Primordial black holes might have existed in the early universe and, via their evaporation mechanism (completed before Big Bang Nucleosynthesis), they might have released stable particles beyond the Standard Model. We review the possibility that such particles might contribute to dark matter or dark radiation.
The evaporation of primordial black holes (PBH) with masses ranging from $\sim 10^{-1}$ to $10^9$ g could have generated the whole observed dark matter (DM) relic density. It is typically assumed that after being produced, its abundance freezes and remains constant. However, thermalization and number-changing processes in the dark sector can have a strong impact, in particular enhancing the DM population by several orders of magnitude. Here we estimate the boost from general arguments such as the conservation of energy and entropy, independently from the underlying particle physics details of the dark sector. Two main consequences can be highlighted: $i)$ As the DM abundance is increased, a smaller initial energy density of PBHs is required. $ii)$ Thermalization in the dark sector decreases the mean DM kinetic energy, relaxing the bound from structure formation and hence, allowing light DM with mass in the keV ballpark.
Furthermore, DM interacting only gravitationally is also unavoidably produced by the irreducible UV gravitational freeze-in. We show that the latter mechanism sets strong bounds, excluding large regions of the parameter space favored by PBH production.
Hawking evaporation of black holes is expected to copiously produce all kinds of particles, regardless of their charges. In this talk, I will discuss how Hawking evaporation provides an efficient way of creating dark matter by way of gravity only. I will then explore the interplay between Primordial Black Hole production and interacting dark matter and their potential incompatibilities. Particularly I will focus on Freeze-in dark matter models. I will discuss the public code I co-developed called FRISBHEE, which solves the system of coupled Friedmann-Boltzmann equations. This talk will be based on Phys.Rev.D 105 (2022) 1, 015022, Phys.Rev.D 105 (2022) 1, 015023, Phys.Rev.D 106 (2022) 10, 103012 and arXiv:2212.0387.
Black Hole evaporation offers a unique particle production method unlike any other interaction process. In the Early Universe, such evaporation can affect the baryon asymmetry produced via leptogenesis since heavy right-handed neutrinos can be emitted independently of the properties of the primordial plasma. However, there is also a large amount of entropy injected, which could dilute the generated asymmetry. We will explore in detail this interplay between Primordial Black Holes and Leptogenesis, determining the regions of the parameter space where the evaporation increases or erases the asymmetry.
Inflationary models predicting a scale-dependent large amplification of the density perturbations have recently attracted a lot of attention because the amplified perturbations can seed a sizable amount of primordial black holes (PBHs) and stochastic background of gravitational waves (GWs). While the power spectra in these models are computed based on the linear equation of motion, it is not obvious whether loop corrections are negligible when such a large amplification occurs during inflation.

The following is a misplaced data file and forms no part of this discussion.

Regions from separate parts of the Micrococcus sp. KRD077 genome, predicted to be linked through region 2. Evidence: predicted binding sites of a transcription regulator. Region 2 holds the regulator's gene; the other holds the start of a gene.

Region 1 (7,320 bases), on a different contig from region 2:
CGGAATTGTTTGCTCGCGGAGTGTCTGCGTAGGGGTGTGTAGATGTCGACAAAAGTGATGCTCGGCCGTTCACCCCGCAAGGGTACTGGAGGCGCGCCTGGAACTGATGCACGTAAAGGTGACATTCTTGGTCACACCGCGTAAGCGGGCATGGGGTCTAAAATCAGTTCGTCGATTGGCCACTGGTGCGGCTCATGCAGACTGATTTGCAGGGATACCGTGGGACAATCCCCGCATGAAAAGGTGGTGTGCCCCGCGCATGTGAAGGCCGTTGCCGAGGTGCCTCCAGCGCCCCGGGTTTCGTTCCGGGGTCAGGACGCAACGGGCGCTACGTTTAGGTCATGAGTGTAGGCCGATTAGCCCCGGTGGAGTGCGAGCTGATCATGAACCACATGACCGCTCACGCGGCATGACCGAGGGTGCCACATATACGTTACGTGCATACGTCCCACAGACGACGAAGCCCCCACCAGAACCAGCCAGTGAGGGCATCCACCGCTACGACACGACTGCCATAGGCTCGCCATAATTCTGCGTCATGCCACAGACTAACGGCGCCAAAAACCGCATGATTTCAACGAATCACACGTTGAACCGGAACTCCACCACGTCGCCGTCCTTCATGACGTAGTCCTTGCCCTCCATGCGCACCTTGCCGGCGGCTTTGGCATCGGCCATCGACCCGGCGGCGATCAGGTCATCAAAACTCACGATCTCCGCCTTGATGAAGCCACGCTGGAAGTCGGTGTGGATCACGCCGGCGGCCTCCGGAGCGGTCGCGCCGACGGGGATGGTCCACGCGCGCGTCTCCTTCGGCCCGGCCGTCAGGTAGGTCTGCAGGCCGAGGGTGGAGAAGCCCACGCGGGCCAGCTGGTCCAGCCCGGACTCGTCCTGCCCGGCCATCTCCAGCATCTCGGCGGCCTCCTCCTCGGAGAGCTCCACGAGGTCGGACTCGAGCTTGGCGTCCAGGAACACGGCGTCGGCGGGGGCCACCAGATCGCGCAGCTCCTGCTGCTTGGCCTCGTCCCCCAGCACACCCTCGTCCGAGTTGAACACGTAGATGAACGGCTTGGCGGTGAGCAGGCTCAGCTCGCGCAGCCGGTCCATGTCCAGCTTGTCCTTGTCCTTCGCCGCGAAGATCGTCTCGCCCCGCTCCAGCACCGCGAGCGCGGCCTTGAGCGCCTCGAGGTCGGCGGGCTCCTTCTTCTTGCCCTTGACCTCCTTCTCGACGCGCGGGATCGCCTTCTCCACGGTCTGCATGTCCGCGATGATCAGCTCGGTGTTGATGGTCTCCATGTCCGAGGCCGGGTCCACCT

In this talk, I will discuss our paper, arXiv:2211.02586, in which we use the in-in formalism and calculate the one-loop scalar power spectrum numerically and analytically in an illustrative model where the density perturbations are resonantly amplified due to oscillatory features in the inflaton potential. Our calculation is technically new in that the amplified perturbations are numerically taken into account in the in-in formalism for the first time. With the calculation results, I will show that, for the typical parameter space leading to the O(10^7) amplification of the power spectrum for a sufficient PBH production in the oscillatory feature models, the one-loop power spectrum dominates over the tree-level one, indicating the breakdown of the perturbation theory.
With the prospect of future detection of gravitational waves in the next decade and the growing interest in the cosmology of primordial black holes, it is high time to study the dynamics of relevant models of inflation in depth. Typically the models of inflation that can lead to large spectrum of induced gravitational waves and abundant primordial black holes required to reach a large amplitude of the scalar perturbations at small scales. Despite reaching such large amplitudes for the scalar perturbations, in general only the tree-level power spectrum is considered to analyse a particular model of inflation while determining the abundance of primordial black holes and the spectrum of induced gravitational waves. However, there can be large loop-level contributions to the primordial power spectrum in such models. In this work, we have studied the 1-loop contributions to the curvature power spectrum using Green’s function method for generic forms of the Lagrangian in single-field and multi-field inflation scenarios. We present our results for specific examples of inflation models. We inspect the phenomenological implications in certain cases where the 1-loop power spectrum has a reasonably large contribution to the full inflationary power spectrum.
In this talk I will present a novel mechanism for the formation of primordial black holes. Here, heavy quarks of a confining gauge theory produced by de Sitter fluctuations are diluted by inflation and get confined after horizon re-entry. The large amount of energy stored in the color flux tubes connecting the quark pair leads to black-hole formation. After discussing the confinement dynamics, I will focus on the phenomenological features of the new mechanism and show it can account for both the entirety of dark matter and the supermassive black holes in the galactic centers. Under proper conditions, the scenario can be realized in a generic confining theory, including ordinary QCD. Moreover, highly-spinning sub-solar black holes can be easily produced.